Before Choosing a Website Designer, Read This

Before Choosing a Website Designer, Read This

Before choosing a website designer to create or update your most valuable business asset, there is a lot to consider.

Your company website is too important to leave to chance. It should be treated with the care and consideration it deserves.

Sure, you can do it yourself, but should you? Are you adept at design? Do you understand the platform you will be using? Do you intend to manage your business AND your website with equal skill?

If the answer to any of these questions is no or even maybe, consider consulting a freelance website designer.

Are you hesitant to put this most vital business investment in someone else’s hands? Read about outsourcing successfully here.  And be sure to download our FREE guide for even more valuable tips.

You may decide that even if you plan to manage the site yourself, the initial design should be handled professionally rather than left to your own devices.

For your website to be as successful as you need it to be, it will have to stay relevant and attracting a wide audience of your ideal customers.

In the end, they will be persuaded to use your services or products based on how they see you online.

So your website is the perfect chance to impress visitors and keep them coming back for more. They might decide to make a purchase, or even patronize your storefront if you have one.

Don’t turn web surfers off with an old-fashioned site that doesn’t solve their problems. They won’t stick around if your first impression isn’t exceptional.

Before You Begin

You should know your objectives and goals for the site. If you have no idea about what your audience needs, your designer will not be able to magically provide it for you.

To attract loyal visitors, you will most likely want to produce a regular blog and use email to maintain their interest in your brand.

If you plan to sell products or provide services online you’ll need an e-commerce solution with shopping cart and secure payment options.

So review a variety of websites, including your competitors, and even some that are not part of your industry. Of course you won’t be creating a direct copy of anyone else’s site, but you can get a good idea of how to use yours to its best advantage.

Figure out how you want your website to connect with your target audience and be able to precisely convey that to your web designer of choice.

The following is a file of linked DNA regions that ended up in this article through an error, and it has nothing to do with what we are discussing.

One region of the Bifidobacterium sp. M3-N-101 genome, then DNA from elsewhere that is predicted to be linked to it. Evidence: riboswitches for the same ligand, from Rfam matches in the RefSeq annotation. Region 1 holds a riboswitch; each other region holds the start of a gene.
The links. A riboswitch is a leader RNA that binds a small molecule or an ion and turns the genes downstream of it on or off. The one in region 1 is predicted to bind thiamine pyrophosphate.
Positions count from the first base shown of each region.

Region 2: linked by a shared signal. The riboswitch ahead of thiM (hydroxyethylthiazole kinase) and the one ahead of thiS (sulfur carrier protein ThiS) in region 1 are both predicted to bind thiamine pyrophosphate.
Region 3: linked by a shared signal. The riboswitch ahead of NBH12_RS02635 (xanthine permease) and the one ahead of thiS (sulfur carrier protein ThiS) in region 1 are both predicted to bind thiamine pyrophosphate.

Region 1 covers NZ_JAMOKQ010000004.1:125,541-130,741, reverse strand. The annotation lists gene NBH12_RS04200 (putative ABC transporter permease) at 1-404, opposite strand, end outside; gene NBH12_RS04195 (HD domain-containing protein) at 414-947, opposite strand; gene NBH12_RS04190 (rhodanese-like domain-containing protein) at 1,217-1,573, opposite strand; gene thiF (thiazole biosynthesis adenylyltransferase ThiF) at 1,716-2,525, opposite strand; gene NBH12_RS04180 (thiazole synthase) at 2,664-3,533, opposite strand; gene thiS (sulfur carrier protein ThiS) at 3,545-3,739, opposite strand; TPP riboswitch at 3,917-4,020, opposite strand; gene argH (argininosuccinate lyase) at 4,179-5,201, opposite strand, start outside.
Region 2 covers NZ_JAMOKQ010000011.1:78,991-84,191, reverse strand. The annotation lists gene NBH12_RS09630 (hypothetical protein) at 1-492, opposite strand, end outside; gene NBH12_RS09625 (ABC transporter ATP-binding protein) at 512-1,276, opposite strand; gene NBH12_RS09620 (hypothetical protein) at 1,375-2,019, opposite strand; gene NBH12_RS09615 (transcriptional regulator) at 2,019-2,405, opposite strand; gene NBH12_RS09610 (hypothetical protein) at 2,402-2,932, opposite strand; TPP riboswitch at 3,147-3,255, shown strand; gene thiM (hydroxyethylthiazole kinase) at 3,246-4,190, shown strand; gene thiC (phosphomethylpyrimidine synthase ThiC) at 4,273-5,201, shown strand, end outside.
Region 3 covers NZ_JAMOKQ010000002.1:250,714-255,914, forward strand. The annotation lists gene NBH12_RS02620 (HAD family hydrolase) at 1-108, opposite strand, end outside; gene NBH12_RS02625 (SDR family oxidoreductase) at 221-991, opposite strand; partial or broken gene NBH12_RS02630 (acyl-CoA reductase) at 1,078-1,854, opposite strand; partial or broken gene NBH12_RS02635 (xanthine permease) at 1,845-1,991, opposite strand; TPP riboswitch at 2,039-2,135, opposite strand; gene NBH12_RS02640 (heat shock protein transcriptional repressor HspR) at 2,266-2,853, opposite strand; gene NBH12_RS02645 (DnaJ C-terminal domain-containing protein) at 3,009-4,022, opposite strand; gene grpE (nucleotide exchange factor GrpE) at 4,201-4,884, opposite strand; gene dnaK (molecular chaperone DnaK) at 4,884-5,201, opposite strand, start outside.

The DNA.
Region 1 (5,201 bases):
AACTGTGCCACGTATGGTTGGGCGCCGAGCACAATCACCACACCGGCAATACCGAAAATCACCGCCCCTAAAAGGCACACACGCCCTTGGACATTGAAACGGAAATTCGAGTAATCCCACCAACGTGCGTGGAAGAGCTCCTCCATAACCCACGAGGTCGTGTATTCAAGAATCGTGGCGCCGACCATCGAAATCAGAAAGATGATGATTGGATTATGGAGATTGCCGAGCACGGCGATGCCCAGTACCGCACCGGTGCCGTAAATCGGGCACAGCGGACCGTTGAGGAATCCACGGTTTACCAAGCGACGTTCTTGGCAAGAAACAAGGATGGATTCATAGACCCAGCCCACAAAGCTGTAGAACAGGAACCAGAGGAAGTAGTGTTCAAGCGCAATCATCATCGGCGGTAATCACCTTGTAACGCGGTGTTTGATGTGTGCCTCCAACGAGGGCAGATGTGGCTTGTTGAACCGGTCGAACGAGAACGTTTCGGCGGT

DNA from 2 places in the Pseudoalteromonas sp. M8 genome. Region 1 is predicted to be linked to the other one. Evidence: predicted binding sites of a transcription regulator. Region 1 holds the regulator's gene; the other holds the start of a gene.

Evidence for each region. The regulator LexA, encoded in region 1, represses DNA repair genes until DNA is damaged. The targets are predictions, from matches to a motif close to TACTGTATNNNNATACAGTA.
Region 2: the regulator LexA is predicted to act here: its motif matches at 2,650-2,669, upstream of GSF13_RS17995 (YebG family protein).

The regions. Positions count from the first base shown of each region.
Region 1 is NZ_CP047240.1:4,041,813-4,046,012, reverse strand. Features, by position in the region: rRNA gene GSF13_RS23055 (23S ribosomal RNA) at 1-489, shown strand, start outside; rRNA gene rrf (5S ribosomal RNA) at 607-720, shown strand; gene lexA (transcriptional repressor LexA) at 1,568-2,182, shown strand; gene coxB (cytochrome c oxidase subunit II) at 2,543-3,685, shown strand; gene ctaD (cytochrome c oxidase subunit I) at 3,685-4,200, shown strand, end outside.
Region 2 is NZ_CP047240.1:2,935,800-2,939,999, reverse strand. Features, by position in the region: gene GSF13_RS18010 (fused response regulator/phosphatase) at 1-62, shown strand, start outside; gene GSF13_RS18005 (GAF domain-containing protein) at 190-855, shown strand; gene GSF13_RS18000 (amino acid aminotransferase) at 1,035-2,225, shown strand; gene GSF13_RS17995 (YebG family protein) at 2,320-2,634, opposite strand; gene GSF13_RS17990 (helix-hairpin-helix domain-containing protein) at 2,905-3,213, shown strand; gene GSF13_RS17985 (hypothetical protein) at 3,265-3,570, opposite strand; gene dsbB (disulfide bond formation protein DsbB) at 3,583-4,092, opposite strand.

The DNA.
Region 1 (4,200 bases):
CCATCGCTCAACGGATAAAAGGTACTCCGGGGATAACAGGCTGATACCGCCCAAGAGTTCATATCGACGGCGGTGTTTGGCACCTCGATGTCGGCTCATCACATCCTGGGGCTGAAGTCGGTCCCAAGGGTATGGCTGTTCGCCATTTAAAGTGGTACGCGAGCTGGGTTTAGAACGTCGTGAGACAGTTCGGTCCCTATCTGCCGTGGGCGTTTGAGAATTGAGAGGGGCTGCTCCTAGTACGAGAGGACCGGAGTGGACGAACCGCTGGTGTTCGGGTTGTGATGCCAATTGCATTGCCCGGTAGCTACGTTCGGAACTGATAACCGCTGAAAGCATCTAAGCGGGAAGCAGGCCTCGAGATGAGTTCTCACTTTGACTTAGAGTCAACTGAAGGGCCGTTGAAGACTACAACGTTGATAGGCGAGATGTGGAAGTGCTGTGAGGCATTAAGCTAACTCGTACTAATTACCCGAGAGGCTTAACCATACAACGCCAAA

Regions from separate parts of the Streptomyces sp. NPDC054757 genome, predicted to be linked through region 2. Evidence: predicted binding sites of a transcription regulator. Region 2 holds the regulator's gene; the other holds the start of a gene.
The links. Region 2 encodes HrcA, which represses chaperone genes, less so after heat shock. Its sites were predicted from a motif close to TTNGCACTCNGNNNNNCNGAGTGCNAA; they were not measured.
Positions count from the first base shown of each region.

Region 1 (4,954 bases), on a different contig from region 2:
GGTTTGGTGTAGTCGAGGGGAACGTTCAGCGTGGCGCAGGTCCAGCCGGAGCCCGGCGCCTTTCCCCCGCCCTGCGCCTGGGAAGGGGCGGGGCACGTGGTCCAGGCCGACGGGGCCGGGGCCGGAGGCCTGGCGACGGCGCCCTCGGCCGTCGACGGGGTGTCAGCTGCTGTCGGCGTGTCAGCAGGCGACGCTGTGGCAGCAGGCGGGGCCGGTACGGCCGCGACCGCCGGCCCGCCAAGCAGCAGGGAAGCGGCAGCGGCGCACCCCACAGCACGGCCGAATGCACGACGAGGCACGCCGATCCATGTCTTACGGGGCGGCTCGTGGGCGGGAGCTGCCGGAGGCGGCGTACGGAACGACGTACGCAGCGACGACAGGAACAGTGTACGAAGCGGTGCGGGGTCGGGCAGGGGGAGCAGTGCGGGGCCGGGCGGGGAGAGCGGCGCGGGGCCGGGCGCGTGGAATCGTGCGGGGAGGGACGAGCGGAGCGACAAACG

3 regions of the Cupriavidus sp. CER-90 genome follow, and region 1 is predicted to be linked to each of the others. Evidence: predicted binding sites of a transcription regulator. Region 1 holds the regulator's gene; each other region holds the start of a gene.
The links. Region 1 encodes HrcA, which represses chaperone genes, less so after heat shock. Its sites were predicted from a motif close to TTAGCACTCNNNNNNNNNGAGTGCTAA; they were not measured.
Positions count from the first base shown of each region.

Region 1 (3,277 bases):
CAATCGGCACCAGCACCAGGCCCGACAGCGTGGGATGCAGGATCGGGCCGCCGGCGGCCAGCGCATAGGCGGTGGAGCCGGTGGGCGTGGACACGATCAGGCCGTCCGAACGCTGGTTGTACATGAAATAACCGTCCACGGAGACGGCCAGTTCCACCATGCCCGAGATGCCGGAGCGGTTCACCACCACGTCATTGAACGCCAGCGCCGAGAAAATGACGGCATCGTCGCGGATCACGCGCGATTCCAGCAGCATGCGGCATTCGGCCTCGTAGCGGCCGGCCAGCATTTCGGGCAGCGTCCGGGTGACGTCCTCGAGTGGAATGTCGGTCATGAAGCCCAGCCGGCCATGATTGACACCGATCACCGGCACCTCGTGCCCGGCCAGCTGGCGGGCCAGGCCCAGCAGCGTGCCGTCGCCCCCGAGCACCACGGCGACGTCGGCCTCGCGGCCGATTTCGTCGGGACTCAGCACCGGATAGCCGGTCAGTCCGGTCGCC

Making an Informed Decision

Accept recommendations from friends and colleagues, but also take a closer look at the websites you most admire. You’ll usually see a citation in the footer naming the designer and/or maybe the “theme” used to build the site on.

Follow up with freelancers or design agencies whose work you like by checking out their business websites. This is where you should find testimonials and a portfolio of their previous projects.

Once you’ve done your due diligence you will be able to clearly describe your goals for the website. Now you’re ready to interview a few prospective designers.

What to Expect from Design Consultants

Take some time to introduce the issues you want your website to address.  A good designer will continue asking questions about your business objectives and your ideal clients. This information provides a vivid image of the best ways to attract and convert your visitors into loyal customers.

Ask how they plan to solve your problems and evaluate their responses. Realize not every prospect is a good fit, for you or the consultant. And make your final decision based on the value to be gained rather than the cost of the initial investment.

Red Flags to Avoid

No contract. Don’t even consider working with anyone on a handshake alone. Your chosen website designer must be able to provide you with a detailed contract spelling out timelines, milestones, and deliverables. Otherwise, neither of you has an accurate idea of the project’s scope or goals.

No communication. It’s key to collaboration, and your design consultant should keep you updated on every phase of the project. You don’t want to be surprised, and the designer doesn’t want to make never-ending revisions.

Requiring full payment up front. You and your designer should agree to a schedule of payments that is spelled out in the contract. Typically you might pay 30% to begin the work, 30% at an arranged milestone, and 30% at delivery.

No defined development plan. The designer with the clearest concept of how to best serve your ideal clients using a variety of design and marketing techniques is the one you should consider. After all, serving your ideal clients is the ultimate goal of your website!